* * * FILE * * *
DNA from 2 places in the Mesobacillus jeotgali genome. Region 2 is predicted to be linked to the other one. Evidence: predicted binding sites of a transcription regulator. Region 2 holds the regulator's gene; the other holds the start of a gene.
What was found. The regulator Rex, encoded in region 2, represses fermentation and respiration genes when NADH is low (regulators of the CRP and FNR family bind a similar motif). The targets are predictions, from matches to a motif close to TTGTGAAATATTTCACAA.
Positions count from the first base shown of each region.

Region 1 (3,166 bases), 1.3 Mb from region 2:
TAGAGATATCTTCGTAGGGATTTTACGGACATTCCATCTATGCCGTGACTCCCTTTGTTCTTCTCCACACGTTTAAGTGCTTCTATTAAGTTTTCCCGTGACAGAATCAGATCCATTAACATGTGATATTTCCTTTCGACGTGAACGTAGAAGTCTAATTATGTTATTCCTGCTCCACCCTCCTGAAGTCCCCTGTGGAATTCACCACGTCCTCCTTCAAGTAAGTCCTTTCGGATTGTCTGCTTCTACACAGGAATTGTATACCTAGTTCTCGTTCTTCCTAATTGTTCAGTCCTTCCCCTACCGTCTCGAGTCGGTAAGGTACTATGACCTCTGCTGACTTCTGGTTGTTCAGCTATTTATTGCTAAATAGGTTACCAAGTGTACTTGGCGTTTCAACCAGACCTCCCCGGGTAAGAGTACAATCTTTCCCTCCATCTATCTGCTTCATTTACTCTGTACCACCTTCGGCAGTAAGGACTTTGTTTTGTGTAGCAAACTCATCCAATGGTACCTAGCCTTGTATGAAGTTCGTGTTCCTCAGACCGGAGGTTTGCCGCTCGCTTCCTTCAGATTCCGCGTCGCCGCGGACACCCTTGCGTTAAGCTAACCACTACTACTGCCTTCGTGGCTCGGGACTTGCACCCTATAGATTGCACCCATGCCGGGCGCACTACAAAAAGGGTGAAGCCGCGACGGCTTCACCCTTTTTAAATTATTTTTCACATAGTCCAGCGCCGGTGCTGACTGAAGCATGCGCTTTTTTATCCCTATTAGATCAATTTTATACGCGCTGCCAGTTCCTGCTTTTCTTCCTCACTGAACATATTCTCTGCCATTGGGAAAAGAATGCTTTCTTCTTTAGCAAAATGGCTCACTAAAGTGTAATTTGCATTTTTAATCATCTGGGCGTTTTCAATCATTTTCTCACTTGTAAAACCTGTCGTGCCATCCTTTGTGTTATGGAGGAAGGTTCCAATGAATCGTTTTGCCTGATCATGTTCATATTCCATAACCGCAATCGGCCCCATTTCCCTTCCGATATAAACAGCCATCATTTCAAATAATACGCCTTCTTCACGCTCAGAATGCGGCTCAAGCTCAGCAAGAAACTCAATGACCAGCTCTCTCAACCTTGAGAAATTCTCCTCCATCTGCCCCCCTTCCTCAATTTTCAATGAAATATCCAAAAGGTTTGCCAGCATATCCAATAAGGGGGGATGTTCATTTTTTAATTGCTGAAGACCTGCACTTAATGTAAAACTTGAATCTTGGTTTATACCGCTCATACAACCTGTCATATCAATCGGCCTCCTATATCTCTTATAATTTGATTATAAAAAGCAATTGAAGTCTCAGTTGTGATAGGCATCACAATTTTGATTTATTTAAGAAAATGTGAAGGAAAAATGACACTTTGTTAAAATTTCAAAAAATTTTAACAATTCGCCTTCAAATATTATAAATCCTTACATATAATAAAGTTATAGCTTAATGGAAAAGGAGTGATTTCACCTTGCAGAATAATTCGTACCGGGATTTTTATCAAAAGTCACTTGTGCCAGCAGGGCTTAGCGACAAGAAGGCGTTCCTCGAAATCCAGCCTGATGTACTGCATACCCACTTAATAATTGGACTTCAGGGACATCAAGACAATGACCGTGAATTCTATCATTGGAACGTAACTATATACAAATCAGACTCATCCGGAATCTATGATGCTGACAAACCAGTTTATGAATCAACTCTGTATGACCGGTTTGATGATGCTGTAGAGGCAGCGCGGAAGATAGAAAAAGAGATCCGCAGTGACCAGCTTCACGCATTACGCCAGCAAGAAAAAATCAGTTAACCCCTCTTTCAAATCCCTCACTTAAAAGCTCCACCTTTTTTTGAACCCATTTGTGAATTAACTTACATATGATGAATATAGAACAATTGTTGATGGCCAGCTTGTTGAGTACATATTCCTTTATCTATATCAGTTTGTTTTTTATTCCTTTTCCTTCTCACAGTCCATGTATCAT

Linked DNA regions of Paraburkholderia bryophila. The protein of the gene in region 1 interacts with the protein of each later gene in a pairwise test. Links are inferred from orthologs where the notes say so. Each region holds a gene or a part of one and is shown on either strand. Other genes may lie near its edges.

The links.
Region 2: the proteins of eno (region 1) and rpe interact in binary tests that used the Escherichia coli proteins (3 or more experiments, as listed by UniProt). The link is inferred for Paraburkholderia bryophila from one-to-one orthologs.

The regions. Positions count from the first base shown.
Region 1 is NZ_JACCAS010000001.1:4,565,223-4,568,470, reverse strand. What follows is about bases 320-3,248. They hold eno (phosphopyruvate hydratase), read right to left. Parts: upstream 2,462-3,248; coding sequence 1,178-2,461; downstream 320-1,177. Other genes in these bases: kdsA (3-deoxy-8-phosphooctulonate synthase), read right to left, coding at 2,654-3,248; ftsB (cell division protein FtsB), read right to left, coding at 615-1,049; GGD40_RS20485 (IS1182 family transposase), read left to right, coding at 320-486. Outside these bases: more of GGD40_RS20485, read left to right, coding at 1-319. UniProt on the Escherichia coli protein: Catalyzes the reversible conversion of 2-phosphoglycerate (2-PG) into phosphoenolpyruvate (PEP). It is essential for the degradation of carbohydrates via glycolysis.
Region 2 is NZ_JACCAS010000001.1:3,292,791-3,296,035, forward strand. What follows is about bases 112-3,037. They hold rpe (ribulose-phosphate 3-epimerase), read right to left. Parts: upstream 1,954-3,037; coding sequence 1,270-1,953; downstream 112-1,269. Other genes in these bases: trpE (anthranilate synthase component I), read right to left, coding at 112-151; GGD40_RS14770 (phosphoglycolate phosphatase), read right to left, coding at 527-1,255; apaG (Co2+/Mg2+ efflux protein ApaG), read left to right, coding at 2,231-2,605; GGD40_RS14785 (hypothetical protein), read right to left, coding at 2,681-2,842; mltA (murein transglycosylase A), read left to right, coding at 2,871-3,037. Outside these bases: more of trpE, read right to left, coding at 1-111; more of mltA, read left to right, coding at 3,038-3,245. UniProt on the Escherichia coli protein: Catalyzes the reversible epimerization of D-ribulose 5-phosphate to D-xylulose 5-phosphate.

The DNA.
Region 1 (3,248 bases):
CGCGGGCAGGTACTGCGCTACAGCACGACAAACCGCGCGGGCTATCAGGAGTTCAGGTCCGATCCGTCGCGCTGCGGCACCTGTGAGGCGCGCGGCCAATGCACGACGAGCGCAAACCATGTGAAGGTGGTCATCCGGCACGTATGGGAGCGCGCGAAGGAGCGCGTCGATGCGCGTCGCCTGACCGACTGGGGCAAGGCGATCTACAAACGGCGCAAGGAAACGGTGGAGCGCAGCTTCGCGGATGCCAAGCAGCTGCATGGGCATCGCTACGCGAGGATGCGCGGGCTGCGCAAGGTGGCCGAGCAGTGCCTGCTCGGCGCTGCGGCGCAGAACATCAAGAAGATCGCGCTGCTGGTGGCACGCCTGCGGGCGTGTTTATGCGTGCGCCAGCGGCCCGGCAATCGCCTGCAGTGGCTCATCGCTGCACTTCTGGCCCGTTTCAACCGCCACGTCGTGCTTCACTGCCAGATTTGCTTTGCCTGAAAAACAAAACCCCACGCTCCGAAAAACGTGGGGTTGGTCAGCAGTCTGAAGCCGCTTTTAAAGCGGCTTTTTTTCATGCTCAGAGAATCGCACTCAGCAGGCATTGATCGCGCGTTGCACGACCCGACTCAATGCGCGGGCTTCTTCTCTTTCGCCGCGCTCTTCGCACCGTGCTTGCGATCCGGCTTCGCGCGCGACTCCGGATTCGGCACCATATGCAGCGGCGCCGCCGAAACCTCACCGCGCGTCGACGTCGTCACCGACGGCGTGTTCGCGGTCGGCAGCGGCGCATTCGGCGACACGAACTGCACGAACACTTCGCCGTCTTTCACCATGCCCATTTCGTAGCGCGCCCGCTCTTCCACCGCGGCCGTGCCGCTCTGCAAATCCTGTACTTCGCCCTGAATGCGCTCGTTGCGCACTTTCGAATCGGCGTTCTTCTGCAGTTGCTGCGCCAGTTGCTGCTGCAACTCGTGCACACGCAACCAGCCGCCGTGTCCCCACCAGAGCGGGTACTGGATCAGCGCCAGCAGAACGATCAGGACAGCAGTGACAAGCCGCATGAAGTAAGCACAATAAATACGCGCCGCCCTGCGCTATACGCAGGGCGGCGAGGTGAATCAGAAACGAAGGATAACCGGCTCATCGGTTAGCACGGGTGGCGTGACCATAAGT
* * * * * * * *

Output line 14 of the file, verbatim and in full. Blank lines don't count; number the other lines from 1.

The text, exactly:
CGCGGGCAGGTACTGCGCTACAGCACGACAAACCGCGCGGGCTATCAGGAGTTCAGGTCCGATCCGTCGCGCTGCGGCACCTGTGAGGCGCGCGGCCAATGCACGACGAGCGCAAACCATGTGAAGGTGGTCATCCGGCACGTATGGGAGCGCGCGAAGGAGCGCGTCGATGCGCGTCGCCTGACCGACTGGGGCAAGGCGATCTACAAACGGCGCAAGGAAACGGTGGAGCGCAGCTTCGCGGATGCCAAGCAGCTGCATGGGCATCGCTACGCGAGGATGCGCGGGCTGCGCAAGGTGGCCGAGCAGTGCCTGCTCGGCGCTGCGGCGCAGAACATCAAGAAGATCGCGCTGCTGGTGGCACGCCTGCGGGCGTGTTTATGCGTGCGCCAGCGGCCCGGCAATCGCCTGCAGTGGCTCATCGCTGCACTTCTGGCCCGTTTCAACCGCCACGTCGTGCTTCACTGCCAGATTTGCTTTGCCTGAAAAACAAAACCCCACGCTCCGAAAAACGTGGGGTTGGTCAGCAGTCTGAAGCCGCTTTTAAAGCGGCTTTTTTTCATGCTCAGAGAATCGCACTCAGCAGGCATTGATCGCGCGTTGCACGACCCGACTCAATGCGCGGGCTTCTTCTCTTTCGCCGCGCTCTTCGCACCGTGCTTGCGATCCGGCTTCGCGCGCGACTCCGGATTCGGCACCATATGCAGCGGCGCCGCCGAAACCTCACCGCGCGTCGACGTCGTCACCGACGGCGTGTTCGCGGTCGGCAGCGGCGCATTCGGCGACACGAACTGCACGAACACTTCGCCGTCTTTCACCATGCCCATTTCGTAGCGCGCCCGCTCTTCCACCGCGGCCGTGCCGCTCTGCAAATCCTGTACTTCGCCCTGAATGCGCTCGTTGCGCACTTTCGAATCGGCGTTCTTCTGCAGTTGCTGCGCCAGTTGCTGCTGCAACTCGTGCACACGCAACCAGCCGCCGTGTCCCCACCAGAGCGGGTACTGGATCAGCGCCAGCAGAACGATCAGGACAGCAGTGACAAGCCGCATGAAGTAAGCACAATAAATACGCGCCGCCCTGCGCTATACGCAGGGCGGCGAGGTGAATCAGAAACGAAGGATAACCGGCTCATCGGTTAGCACGGGTGGCGTGACCATAAGT